Pros and cons of university for media students

Editor Sammi Wilde at Bellyflop TV

Around this time of year college students are asking the question, “Should I go to University?” Well I think it depends on what you want to study.

If your heart and soul is in Law, I’d go to law school. If you love drama, try your hand at getting into drama school. If your goal is Television – that’s where I think you could go either way.

When I was at college preparing for my A Levels, the subject of university was thrown at you around every corner, it was the reputation of the college that was pushing teachers to get as many pupils into a good university even if the students really weren’t the type. The pressure of finding the right university and the right subject was all they ever talked about when we weren’t revising.

I was studying media studies as one of my A Levels so TV Production seemed like a good path to follow. I started researching local universities like Salford & Manchester Metropolitan as I knew that they were highly recommended for this subject in the area and was also suggested by my media studies tutor.

At the time the University of Salford seemed the most obvious choice as they had a new building right in the centre of Media City – no brainer! Surely I’d be guaranteed a job if I went there? They’d have all the new kit, access to the BBC and ITV… So I applied.

There were two courses that I applied to. Both focused on TV but on separate aspects, but because I wasn’t sure which part of the TV industry I wanted to get into I needed some more options.

It was my form tutor who suggested I looked into doing a Foundation degree in TV Production at another local college. The reputation of this other college was far from ideal compared to the prestigious universities but I did some research and went to an open day to find out more.

Current students on the course at the time were there to show me around the fully functional in-house TV studio and edit suite and what they did in the course and the main points I came away with were:

  • It’s ⅔ the price of going to university
  • You have continuous access to tutors and kit
  • You focus on all aspects of TV Production, then you can choose your specialty
  • It’s only 2 years
  • You have real time, practical experience of working in the industry.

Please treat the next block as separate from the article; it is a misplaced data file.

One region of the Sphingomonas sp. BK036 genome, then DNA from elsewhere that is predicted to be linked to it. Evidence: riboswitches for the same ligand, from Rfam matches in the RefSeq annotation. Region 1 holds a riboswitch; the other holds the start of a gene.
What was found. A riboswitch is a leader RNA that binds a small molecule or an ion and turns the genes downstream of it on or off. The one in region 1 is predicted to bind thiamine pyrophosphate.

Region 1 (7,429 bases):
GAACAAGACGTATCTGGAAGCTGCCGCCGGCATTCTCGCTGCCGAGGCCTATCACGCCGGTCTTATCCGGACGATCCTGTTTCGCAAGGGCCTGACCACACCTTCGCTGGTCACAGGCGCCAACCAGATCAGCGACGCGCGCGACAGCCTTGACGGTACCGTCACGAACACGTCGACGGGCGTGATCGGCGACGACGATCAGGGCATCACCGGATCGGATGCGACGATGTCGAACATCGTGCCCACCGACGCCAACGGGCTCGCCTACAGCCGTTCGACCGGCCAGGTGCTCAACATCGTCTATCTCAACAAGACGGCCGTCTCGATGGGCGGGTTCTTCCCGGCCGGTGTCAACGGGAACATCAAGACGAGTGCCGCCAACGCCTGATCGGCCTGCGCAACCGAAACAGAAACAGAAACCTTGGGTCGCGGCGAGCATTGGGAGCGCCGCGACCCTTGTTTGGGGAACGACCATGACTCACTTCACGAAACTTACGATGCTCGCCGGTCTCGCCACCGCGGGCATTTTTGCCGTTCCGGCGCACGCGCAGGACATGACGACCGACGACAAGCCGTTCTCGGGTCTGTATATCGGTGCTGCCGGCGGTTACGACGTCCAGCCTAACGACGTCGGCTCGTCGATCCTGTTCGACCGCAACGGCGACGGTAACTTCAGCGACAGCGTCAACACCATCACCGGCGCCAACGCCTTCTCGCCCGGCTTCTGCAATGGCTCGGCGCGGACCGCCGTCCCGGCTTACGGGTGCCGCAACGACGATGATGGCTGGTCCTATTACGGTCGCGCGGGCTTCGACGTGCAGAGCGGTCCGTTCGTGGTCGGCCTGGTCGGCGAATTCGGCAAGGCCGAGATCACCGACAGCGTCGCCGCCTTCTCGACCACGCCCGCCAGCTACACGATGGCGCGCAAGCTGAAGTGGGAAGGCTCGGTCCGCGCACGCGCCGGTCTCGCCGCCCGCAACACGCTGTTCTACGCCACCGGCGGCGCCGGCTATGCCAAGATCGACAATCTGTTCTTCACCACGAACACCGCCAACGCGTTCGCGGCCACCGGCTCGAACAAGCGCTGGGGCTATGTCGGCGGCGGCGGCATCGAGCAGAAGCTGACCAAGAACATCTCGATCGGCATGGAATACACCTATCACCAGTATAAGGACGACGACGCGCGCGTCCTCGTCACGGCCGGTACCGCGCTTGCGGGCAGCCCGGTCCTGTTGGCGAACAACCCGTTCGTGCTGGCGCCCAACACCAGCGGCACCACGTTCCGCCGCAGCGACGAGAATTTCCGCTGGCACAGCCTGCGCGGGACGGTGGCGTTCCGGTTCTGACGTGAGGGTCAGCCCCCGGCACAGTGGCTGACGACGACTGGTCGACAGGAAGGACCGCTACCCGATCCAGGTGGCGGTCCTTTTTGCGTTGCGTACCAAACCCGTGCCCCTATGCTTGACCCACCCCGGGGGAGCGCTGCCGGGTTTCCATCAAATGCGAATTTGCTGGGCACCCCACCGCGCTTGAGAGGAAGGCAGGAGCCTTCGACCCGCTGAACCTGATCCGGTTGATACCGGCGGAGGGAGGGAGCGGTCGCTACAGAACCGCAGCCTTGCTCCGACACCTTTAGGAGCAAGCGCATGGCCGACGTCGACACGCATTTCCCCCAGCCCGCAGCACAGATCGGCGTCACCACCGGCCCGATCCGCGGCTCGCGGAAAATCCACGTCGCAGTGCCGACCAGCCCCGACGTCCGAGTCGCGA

Compared to going to University where you:

  • Pay £9000 a year, for three years
  • Have limited access to tutors and kit
  • Limited opportunities for work experience.

In the end I did choose to do the foundation degree, it was, in my eyes, the best option for me.

During my time at the college I did all manner of things that are all possible jobs in the industry – my favourite moments were directing a live multi-camera show for the Halle Orchestra in the Bridgewater Hall, filming for two days in Strangeways Prison for a feature film that we were commissioned to do by the GM Police and researching, writing, filming, directing and editing a film about Prague, which we flew out and recorded.

I say to myself and to other students who ask me, “Would I have had the same opportunities if I had gone to Salford University?” Maybe I would have, but not the exact same ones.

All of us at have a degree, but would we have been in the same place we are now if we hadn’t have gotten a degree?

If you think university is not for you, I wouldn’t feel bad about it, it’s not for everybody. But starting out in the world of TV is not an easy task, even with a degree. Finding your own way in the industry can have its pros and cons too:

Pros for going straight into work

  • Opportunities of promotion depending on experience or skills
  • Opportunities to move between companies
  • Contacts and support
  • No student loan debt

Cons for going straight into work

  • Could be in debt if moved to i.e. London to find work/in debt because of buying kit
  • Exploitation if doing things on the cheap
  • Might have windows where there will be no jobs on offer
  • You could spend years doing the same job with no promotion (i.e getting coffee for the team)

The industry is one big roller coaster; some people are thrown off at the first hurdle, others stay on for as long as they can. It is different for everybody so your entry into the industry will be different too.

University can be a very daunting place, but it can also get you places. Going into the industry by yourself is a daunting experience, but it can get you the experience that you need.


Have a read of what Jonathan has to say here.

Have a read of what Carol has to say here.


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